Nightjar Bird is a superbly camouflaged and cryptically plumaged bird, very hard to find in the daytime, although in summer birds will emerge from roosts before it is completely dark. The plumage is a blend of greys, browns and blacks, so that when roosting it looks just like a branch. The male has very bold white spots near the tips of the primaries and big square white corners to the long tail, features absent in the more uniform female. In flight it sails along buoyantly, showing long narrow wings and tail, and catching insects on the wing with sharply erratic movements.
Nightjar Bird is a summer visitor to our region from Africa, Nightjar Bird can be found around woodland but avoids densely forested country, favouring areas with clearings, glades, young conifer plantations, heaths, moorland, forest edge and adjoining open country. It has a preference for sandy soils and bare ground. Roosts on the ground, on a log or on a branch, and will typically sing from a raised perch.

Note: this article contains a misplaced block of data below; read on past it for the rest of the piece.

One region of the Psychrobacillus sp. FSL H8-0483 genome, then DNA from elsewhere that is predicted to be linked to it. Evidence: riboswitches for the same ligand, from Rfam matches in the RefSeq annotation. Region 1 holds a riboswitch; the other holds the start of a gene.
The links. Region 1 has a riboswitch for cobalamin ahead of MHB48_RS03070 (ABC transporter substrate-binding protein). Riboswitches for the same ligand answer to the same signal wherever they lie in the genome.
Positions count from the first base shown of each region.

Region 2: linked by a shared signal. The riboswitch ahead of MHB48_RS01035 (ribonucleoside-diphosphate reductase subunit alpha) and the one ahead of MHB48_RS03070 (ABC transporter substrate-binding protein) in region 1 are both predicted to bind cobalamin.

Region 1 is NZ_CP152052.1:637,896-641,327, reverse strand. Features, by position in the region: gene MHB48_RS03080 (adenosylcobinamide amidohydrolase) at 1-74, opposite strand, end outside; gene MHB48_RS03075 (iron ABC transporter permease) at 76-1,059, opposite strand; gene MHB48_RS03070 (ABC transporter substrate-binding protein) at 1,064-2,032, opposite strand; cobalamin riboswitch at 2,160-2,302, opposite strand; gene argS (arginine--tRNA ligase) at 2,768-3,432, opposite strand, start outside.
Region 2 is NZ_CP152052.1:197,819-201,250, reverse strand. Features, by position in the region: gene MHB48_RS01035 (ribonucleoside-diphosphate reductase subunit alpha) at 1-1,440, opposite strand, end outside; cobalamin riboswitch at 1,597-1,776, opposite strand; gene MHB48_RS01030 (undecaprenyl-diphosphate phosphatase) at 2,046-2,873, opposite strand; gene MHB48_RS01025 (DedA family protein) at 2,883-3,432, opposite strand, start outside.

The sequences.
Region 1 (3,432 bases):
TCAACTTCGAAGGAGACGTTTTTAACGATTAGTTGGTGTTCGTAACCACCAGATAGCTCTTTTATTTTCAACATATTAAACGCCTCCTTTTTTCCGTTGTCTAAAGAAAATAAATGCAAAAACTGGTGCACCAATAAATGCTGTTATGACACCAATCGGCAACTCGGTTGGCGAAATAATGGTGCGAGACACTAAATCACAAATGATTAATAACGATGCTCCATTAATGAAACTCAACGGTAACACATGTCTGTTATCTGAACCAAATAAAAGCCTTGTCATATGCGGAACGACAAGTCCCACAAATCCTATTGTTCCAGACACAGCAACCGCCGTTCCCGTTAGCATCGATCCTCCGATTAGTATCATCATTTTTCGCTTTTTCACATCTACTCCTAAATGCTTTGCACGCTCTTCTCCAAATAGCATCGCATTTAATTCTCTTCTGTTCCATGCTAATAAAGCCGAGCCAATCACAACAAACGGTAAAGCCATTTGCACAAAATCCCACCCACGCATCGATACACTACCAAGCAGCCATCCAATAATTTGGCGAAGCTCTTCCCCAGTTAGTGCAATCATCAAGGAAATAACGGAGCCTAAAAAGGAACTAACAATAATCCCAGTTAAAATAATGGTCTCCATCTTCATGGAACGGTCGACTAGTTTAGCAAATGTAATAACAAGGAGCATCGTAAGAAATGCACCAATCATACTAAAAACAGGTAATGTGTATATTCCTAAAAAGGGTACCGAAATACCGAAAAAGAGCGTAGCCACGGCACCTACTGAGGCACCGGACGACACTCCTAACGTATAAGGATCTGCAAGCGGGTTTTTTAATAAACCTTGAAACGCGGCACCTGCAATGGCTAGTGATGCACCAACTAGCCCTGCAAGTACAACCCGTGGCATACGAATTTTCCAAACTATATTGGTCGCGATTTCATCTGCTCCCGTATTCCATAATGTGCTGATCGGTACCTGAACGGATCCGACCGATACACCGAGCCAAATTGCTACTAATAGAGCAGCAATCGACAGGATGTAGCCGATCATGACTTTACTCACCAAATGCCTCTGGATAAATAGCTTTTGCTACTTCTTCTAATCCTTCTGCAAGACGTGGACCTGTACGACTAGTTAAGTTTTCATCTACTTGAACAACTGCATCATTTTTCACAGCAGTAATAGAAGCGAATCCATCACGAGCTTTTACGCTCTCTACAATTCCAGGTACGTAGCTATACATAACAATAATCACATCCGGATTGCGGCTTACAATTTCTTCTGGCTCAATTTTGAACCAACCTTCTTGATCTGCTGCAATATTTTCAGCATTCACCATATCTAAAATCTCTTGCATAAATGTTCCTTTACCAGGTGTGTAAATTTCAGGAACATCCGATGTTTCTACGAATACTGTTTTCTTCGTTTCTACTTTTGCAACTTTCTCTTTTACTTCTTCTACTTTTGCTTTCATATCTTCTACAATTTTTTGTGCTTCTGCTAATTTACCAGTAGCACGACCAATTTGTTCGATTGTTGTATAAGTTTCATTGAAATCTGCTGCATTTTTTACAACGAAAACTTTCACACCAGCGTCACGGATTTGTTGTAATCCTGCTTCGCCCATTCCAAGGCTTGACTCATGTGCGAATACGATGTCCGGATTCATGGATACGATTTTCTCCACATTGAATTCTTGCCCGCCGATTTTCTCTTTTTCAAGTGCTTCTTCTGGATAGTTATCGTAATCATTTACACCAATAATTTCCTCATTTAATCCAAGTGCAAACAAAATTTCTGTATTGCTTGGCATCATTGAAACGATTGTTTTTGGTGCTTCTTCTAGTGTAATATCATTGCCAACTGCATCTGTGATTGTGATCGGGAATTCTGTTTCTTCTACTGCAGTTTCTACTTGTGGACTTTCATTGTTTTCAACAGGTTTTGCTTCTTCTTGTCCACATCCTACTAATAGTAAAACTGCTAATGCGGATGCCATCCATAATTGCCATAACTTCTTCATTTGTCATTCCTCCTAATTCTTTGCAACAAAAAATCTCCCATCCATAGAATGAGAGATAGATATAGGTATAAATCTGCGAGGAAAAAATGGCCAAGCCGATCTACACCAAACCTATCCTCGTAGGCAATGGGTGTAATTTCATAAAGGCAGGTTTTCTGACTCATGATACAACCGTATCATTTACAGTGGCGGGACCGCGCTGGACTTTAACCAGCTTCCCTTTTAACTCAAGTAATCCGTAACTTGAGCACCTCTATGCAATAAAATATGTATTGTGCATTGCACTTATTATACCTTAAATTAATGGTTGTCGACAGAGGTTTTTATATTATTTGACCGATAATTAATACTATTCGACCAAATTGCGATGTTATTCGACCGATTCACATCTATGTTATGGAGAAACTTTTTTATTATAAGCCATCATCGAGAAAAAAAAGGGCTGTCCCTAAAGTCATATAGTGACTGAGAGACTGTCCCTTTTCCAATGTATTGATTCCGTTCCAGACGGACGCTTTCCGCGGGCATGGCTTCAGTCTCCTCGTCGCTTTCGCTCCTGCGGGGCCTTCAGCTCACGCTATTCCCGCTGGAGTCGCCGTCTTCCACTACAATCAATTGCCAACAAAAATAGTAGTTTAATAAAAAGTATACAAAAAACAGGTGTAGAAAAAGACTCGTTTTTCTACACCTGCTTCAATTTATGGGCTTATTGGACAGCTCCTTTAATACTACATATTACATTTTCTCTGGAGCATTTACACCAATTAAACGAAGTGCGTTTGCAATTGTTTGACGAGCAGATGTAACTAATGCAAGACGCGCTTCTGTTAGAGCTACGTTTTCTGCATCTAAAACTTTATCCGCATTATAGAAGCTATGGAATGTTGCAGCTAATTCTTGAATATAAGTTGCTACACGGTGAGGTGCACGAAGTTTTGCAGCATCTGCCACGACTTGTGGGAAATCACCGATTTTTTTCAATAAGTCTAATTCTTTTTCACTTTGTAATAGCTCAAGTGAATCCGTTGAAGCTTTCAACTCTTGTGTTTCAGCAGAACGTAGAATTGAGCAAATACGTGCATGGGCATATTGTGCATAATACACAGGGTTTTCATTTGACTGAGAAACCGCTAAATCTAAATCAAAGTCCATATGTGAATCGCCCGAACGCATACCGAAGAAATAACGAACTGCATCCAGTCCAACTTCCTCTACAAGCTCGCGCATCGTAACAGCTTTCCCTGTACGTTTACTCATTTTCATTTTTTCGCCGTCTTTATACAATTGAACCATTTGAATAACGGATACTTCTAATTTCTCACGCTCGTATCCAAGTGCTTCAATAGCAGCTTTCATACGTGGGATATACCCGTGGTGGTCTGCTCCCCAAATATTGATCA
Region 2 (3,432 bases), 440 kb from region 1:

The song of the Nightjar Bird (male) is a haunting churring, resembling a distant two-stroke motor or a very butch Mole Cricket, sung at night, pre-dawn, and often at dusk when birds emerge from their roost. It can continue unbroken for several minutes, interspersed with short 'gear changes' of lower-pitched churrs, as in "r'r'r'r'r'r'r'r'r'r'orrr"r'r'r'r'r' r'r'r'orrrr"r'r'r'r'r'r..." etc. It may end the churring sequence by petering out into a descending "kwhirr-kwhirr-kwhirr'r'r'r'r'r'r..." or continue by rumbling along in a lower-pitched, quieter 'half-churr'. Between churring bouts, it takes to the wing and often makes a loud wing clap, a slapping 'bapp bapp' sound. The call note frequently given in flight by both sexes is a frog-like "koo'ik" or "oo-whick". A shorter, rather barking "kwuk!" call is given in alarm when a nest is approached.